The paper touches upon the various problems faced by transgender inmates in Indian prisons and offers solutions which could help provide such inmates with a habitable and reputable environment to be detained in.
Harsh Mahaseth, Assistant Professor, Jindal Global Law School, O.P. Jindal Global University, Sonipat, Haryana, India.
Sparsh Jain, student, Symbiosis Law School, Noida, Uttar Pradesh, India.
The social stigma around the transgender community is changing and taking a turn for the better. But this change may be slower than expected if we take into consideration the discrimination the transgender community faces not just in a particular aspect but in all walks of life. They are denied education and employment opportunities, discriminated against in their homes, and looked down upon by society. Even more so, they are ridiculed and made fun of and act as a source of amusement which people get by humiliating such people.
The authors, through this article, try to explore the discrimination and humiliation faced by transgender people in an Indian prison and emphasise upon the advisory given by the ministry of home affairs regarding the provision of separate housing cells for people belonging to these marginalised communities.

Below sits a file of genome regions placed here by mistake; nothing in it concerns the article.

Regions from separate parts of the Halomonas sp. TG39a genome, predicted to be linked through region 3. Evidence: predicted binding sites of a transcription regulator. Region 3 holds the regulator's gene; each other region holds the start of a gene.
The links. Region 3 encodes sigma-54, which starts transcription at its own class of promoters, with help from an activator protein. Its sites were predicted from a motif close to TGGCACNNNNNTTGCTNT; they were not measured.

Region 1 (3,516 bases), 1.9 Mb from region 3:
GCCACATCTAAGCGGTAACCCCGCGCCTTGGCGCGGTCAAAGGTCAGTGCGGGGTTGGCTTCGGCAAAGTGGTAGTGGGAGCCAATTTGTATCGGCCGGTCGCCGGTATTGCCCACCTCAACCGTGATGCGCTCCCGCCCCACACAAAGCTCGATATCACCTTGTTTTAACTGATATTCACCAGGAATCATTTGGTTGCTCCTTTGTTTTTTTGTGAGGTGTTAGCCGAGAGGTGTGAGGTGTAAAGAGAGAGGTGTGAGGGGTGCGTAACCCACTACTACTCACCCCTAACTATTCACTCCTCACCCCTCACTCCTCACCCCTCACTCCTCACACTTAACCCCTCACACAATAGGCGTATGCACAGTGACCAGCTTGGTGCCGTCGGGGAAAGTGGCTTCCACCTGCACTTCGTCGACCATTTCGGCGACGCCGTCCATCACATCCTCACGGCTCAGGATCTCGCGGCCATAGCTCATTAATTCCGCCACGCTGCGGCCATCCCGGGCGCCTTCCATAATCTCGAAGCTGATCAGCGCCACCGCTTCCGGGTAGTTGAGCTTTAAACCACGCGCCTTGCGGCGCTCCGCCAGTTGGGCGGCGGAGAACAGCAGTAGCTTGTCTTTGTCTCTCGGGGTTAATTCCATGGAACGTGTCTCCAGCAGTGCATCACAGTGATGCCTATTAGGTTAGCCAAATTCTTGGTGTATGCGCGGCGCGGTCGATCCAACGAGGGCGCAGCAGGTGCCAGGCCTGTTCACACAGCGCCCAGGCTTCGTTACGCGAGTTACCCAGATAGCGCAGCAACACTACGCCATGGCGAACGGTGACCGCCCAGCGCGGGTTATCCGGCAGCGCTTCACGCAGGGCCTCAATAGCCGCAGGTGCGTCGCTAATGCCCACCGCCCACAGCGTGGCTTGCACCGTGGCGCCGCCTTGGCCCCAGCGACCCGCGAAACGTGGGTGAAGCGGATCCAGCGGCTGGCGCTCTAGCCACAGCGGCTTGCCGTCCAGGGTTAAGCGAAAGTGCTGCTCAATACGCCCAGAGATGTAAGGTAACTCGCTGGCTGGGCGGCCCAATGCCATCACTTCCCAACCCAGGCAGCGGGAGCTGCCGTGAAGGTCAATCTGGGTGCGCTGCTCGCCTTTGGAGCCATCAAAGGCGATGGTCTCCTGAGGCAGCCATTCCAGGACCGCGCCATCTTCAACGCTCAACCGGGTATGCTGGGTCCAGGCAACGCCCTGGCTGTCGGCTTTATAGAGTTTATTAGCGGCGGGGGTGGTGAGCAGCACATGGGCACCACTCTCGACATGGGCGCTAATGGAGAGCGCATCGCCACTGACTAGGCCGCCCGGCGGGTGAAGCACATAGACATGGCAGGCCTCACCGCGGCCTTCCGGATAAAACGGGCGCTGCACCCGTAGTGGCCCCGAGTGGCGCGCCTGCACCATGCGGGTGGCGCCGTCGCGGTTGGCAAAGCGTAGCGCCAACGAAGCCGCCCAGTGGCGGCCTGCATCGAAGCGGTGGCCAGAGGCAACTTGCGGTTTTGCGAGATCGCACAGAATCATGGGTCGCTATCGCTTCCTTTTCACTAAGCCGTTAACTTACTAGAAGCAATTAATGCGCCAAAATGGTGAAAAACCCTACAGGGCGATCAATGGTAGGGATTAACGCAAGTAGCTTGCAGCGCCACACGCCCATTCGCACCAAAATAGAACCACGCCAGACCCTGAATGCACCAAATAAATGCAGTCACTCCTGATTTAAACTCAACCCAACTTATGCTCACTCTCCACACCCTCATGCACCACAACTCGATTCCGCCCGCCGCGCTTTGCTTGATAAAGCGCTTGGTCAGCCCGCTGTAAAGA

The authors try to explore the societal gap which exists acting as an imminent factor in the unequal treatment and harassment of transgender inmates. The paper touches upon the various problems faced by transgender inmates in Indian prisons and offers solutions which could help provide such inmates with a habitable and reputable environment to be detained in.
The paper includes a descriptive analysis of the issue at hand with the solutions and the change in perspective that society needs to leave behind to prevent the stigmatisation of the transgender community.
Published in: Economic and Political Weekly
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